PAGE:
Take, for example, the Merchant Marine Act of 1920 (also known as the Jones Act), which mandated that all goods arriving in Puerto Rico by sea must be transported by a U.S.-flagged ship leaving from a U.S. port. As Nelson Denis, author of War Against All Puerto Ricans: Revolution and Terror in America's Colony, explains at his blog:
Every consumer item that passes between U.S. and Puerto Rican ports must be carried on a U.S. ship--this includes cars from Germany, engines from Japan, food from Central America, medicine from Canada--any product from anywhere. In order to comply with the Jones Act, all this merchandise must be off-loaded from the original carrier, reloaded onto a U.S. ship and then delivered to Puerto Rico. It all makes as much sense as digging a hole and filling it up again. Any foreign registry vessel that enters directly into Puerto Rico must pay extreme tariffs, quotas, fees and taxes which, again, are passed onto the Puerto Rican consumer. This is not a "business." It is a shakedown, a Mafia protection racket.
THE RESOLUTION of Puerto Rico's debt crisis will now depend on the outcome of negotiations, of internal struggles within the ruling elites in Puerto Rico and the U.S., and of popular struggles.
The hedge funds and other institutions that own Puerto Rico's bonds are spending small fortunes on lobbyists and other means to influence politicians, Democrat and Republican alike. Puerto Rico's political establishment is dominated by two parties: the Popular Democratic Party (PDP), which is linked with the Democratic Party in the U.S., and the New Progressive Party (NPP), which is connected to the Republicans.
Predictably, the Republicans oppose any leniency for Puerto Rico in bankruptcy reorganization that impose a "haircut" on creditors--that is, debt repayment at some fraction of the face value of the loans.
But the proposal backed by the Democrats and Obama--known as the Puerto Rico Oversight, Management and Economic Stability Act (or its acronym PROMESA, which is Spanish for "promise")--is hardly better. It would impose a financial control board that would be unaccountable to the people of Puerto Rico, but with practically unlimited powers to impose terms on government agencies, employment laws and social service providers.
Nelson Denis characterizes PROMESA this way:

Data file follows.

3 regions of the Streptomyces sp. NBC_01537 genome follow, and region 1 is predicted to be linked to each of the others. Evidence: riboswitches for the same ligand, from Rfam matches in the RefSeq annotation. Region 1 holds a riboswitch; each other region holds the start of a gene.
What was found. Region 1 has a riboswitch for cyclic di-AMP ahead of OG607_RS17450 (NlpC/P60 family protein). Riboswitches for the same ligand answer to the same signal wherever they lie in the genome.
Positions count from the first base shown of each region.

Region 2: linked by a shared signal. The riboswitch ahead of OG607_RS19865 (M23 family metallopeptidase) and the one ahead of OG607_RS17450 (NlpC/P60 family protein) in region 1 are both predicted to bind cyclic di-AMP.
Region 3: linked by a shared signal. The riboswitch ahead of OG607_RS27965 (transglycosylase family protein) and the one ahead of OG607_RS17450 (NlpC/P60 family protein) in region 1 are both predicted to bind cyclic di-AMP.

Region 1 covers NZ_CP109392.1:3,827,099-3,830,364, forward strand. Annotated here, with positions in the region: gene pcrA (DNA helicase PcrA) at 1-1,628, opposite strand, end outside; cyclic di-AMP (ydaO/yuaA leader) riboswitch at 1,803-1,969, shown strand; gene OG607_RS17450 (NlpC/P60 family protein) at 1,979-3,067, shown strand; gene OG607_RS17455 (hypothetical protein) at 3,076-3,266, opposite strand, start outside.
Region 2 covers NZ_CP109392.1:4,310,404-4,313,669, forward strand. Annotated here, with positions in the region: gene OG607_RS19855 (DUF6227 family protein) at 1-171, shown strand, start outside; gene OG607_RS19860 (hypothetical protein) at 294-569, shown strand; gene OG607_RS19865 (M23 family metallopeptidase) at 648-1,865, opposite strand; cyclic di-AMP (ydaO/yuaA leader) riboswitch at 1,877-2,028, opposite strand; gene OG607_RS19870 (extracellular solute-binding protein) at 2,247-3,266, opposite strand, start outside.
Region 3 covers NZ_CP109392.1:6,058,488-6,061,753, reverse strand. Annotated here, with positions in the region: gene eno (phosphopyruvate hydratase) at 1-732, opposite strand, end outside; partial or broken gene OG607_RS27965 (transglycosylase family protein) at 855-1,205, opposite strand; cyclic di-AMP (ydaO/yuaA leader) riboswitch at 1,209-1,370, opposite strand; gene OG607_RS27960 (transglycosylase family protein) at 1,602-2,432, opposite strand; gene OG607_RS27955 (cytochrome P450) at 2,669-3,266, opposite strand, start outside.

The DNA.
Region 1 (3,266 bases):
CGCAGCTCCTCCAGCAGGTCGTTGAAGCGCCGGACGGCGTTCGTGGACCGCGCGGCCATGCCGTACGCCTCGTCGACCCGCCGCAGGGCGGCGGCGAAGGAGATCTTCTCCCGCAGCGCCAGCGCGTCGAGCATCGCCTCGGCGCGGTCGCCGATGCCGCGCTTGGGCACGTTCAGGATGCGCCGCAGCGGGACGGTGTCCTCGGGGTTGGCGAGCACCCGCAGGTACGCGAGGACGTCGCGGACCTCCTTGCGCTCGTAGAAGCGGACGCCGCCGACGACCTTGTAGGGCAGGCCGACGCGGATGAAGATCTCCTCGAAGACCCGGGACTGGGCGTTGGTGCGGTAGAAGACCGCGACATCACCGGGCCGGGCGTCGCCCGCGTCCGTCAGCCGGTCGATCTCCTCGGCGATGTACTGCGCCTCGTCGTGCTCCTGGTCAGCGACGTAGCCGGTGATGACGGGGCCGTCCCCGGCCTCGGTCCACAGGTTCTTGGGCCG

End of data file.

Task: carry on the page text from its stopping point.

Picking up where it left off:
The PROMESA Authority will be the governor, banker, judge, jury and pawnbroker of Puerto Rico. It will manage the entire Puerto Rican economy and be accountable to no one on the island. It will tell the Puerto Rican government when to jump and how high. It will issue debt, spend the money in any manner it sees fit and leave Puerto Ricans to pay the bill.
It will do nothing about the Jones Act, the loss of pensions, the privatization of public schools, or the hedge funds that will own the physical infrastructure of Puerto Rico--its schools, prisons, highways, electrical grid and water supply.
Despite all of this, Governor Alejandro Garcia Padilla [of the PDP, aligned with the Democratic Party] recently stated that "he would accept a federal fiscal oversight body, as long as it respects Puerto Rico's autonomy."
It would thus appear that the governor is a clown.
This is where our "Commonwealth" relationship to the U.S. has gotten us: an island clerked by clown puppets. A dictatorship in the Caribbean, owned and operated from Wall Street, disguised as a "management assistance authority."
The big financial players that bought Puerto Rico's bonds did so because they paid some of the best returns of any municipal bonds, all the more so because they were considered risky. Now that the risk has metastasized into a crisis, however, the bondholders don't want to pay for a penny of it.
Even by the system's own rules, they knew that greater returns carried greater risk and purchased the bonds anyway. They should accept the write-down on the loans they made. But as the bailouts for big banks and not homeowners after the Great Recession of 2008-09 demonstrated, those with the clout elbow their way to the front of the line when it comes time to settle up.
This means that unless the people of Puerto Rico fight back, their fate will be the same as the people of Greece. They will be forced to accept ever-harsher austerity measures that only make the underlying crisis worse. As Puerto Rican socialist Daniel Orsini put it last summer in an article for SocialistWorker.org:
If the people of Puerto Rico, including those who have recently fled in search of a better life, don't want the island's destiny placed in the hands of vulture-fund managers, transnational corporations, the U.S. and its colonial puppet government, we must fight--as the Greek people have been for some years now.
The Puerto Rican left has been evolving and transforming itself in recent years, but it still has yet to congeal into any semblance of a coherent social force...
The Puerto Rican nation is made up of roughly 8 million Puerto Ricans; only 3 million currently live on the island, while a majority of the rest lives in the U.S. Any serious political contribution to challenging U.S. imperialism and neoliberalism and to fighting for independence and socialism on the island must base itself not only on Puerto Ricans living in the colony, but also those living in the belly of the beast.